With a tentative $400 million settlement of a key shareholder lawsuit in hand, Qwest said Tuesday it narrowed its loss in the third quarter...

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DENVER — With a tentative $400 million settlement of a key shareholder lawsuit in hand, Qwest said Tuesday it narrowed its loss in the third quarter on the strength of sales and a $52 million government contract.

Chief Executive Richard Notebaert said he hoped the settlement would pave the way for the Denver-based company to resolve a handful of remaining lawsuits stemming from an accounting scandal that forced Qwest to restate billions of dollars in revenue.

The proposed settlement, which must be approved by the courts among other conditions, would resolve claims against the company, some former executives and its board, but not against former CEO Joseph Nacchio and former Chief Financial Officer Robert Woodruff.

It would cover tens of thousands of shareholders who purchased Qwest securities between May 24, 1999, and July 28, 2002, and is expected to take several months to be finalized.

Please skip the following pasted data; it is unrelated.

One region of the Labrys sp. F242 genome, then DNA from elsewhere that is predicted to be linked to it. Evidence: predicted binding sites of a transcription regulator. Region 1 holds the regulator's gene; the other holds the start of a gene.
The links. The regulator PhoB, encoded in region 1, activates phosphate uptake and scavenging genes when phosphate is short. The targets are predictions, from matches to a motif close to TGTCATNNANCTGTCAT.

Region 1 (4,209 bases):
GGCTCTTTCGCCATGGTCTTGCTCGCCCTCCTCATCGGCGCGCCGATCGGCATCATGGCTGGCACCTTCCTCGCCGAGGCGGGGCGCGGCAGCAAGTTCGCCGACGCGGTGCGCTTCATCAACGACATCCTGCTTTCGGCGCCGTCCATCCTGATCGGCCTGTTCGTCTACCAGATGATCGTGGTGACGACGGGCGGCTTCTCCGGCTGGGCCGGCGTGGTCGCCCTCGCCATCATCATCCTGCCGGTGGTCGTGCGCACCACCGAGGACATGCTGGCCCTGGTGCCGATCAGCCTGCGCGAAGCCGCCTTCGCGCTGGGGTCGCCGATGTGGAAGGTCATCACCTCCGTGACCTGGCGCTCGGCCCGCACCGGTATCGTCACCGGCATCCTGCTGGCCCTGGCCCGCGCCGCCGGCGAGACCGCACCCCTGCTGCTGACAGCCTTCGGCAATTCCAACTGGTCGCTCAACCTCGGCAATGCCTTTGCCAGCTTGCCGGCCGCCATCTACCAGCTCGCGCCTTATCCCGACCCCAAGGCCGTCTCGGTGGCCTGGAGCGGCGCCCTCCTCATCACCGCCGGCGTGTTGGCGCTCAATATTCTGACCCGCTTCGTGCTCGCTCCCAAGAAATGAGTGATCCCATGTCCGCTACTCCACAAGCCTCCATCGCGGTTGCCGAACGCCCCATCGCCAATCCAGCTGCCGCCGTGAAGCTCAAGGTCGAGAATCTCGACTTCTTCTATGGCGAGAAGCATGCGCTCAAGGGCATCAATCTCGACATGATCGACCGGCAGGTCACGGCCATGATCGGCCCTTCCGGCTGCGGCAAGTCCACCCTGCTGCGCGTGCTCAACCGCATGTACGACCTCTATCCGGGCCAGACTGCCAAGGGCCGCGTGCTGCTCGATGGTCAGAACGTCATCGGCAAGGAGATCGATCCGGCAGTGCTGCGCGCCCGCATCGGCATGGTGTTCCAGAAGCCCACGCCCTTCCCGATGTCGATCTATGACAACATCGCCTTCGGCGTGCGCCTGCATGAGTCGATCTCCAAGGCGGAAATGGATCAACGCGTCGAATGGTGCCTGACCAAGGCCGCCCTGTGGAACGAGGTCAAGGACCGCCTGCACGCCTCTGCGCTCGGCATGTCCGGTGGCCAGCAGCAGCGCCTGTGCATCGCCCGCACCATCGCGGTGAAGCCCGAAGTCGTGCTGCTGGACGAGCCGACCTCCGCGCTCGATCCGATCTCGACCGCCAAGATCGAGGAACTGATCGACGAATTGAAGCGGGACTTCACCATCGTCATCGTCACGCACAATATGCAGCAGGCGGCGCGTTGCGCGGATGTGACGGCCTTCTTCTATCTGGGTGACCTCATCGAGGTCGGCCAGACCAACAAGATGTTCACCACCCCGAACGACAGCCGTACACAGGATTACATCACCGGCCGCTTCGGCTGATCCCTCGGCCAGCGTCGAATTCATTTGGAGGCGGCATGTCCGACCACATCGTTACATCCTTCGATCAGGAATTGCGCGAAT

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“I think it’s a good settlement for the class in this case in light of the economics of this company,” said Patrick Coughlin of San Diego, the lead attorney for shareholders.

He said the case would continue against Nacchio and Woodruff. “We excluded them because we wanted them to bear individual responsibility for their actions,” he said.

Nacchio denies any wrongdoing, said his attorney, Charles Stillman. Woodruff’s attorney did not immediately return a call Tuesday.

Still pending against Qwest are a Justice Department investigation, seven lawsuits filed by pension funds and a case stemming from the Employee Retirement Income Security Act of 1974.

Separately, Qwest reported it lost $144 million in the July-September quarter, or 8 cents a share, versus a loss of $569 million, or 31 cents a share, last year. Revenue increased to $3.5 billion from $3.45 billion.

“I am pleased to say that we are squarely on track with our objectives for 2005,” Notebaert told analysts during a conference call. “Now, for 2006 and beyond, we expect to drive modest revenue growth, improve our profitability.”

Notebaert said Qwest continues to look for opportunities as the telecommunications industry consolidates, but “they must make sense strategically.”

The most recent results reflected special items, including $26 million of restructuring, realignment and severance charges, which equaled 1 cent a share. Excluding that, Qwest would have reported a loss of 7 cents a share, matching the estimate of analysts surveyed by Thomson Financial.

Telecommunications analyst Donna Jaegers of Janco Partners said the results were good. “They’re continuing to show stable revenues and to reap the benefits of the cost-cutting they did last year,” she said.

Qwest shares fell 1 cent to close at $4.35 Tuesday.